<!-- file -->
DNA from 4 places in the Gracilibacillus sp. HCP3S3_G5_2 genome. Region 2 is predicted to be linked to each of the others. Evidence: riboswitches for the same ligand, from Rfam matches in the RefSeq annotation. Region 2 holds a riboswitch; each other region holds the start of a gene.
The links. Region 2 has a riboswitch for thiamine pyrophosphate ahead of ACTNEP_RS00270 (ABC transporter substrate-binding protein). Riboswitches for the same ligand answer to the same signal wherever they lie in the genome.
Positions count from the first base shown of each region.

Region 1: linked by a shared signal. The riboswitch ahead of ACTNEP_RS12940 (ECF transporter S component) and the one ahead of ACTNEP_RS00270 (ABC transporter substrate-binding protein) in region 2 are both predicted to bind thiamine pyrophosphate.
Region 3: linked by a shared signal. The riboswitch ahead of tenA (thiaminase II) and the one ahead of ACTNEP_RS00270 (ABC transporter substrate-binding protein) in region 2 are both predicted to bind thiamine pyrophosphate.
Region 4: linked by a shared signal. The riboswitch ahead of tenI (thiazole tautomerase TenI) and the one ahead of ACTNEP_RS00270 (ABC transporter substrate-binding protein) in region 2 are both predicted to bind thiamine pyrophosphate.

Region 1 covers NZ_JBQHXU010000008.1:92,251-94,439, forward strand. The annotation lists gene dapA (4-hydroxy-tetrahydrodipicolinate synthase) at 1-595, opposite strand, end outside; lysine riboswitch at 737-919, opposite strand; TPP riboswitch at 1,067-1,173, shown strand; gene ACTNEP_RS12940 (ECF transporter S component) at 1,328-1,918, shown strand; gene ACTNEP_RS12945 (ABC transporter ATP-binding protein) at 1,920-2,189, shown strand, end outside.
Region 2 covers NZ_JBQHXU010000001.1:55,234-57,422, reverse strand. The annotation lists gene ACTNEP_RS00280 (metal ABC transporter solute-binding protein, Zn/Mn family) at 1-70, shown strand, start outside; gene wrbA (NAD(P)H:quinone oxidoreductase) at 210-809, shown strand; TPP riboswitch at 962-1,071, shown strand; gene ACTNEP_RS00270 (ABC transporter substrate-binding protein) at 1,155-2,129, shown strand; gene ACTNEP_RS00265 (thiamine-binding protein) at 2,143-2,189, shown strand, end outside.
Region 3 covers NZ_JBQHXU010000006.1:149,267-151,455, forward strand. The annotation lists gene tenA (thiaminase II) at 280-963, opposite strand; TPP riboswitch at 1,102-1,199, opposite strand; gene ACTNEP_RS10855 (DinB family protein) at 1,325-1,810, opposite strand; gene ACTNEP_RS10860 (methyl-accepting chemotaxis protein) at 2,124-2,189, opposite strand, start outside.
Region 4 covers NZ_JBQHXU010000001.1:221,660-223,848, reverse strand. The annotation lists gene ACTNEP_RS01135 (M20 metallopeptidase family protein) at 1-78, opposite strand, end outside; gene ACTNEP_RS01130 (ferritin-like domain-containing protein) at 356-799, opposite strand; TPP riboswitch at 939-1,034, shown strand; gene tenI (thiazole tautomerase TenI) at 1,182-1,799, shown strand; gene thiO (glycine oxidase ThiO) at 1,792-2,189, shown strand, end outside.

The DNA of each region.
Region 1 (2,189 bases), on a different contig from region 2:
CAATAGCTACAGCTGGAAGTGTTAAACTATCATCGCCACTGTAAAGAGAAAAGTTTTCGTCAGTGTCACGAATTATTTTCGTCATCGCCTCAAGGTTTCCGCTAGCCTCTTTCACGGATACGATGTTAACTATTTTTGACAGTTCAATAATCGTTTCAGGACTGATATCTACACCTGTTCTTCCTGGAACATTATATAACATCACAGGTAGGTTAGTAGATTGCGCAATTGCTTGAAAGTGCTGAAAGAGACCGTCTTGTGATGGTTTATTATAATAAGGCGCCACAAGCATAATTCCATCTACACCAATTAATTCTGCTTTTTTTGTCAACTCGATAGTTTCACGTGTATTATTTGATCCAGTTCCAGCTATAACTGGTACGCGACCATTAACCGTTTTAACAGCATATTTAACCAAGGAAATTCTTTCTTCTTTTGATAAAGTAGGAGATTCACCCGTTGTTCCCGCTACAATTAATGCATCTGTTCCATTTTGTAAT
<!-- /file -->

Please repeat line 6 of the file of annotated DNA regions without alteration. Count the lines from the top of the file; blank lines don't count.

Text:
Region 4: linked by a shared signal. The riboswitch ahead of tenI (thiazole tautomerase TenI) and the one ahead of ACTNEP_RS00270 (ABC transporter substrate-binding protein) in region 2 are both predicted to bind thiamine pyrophosphate.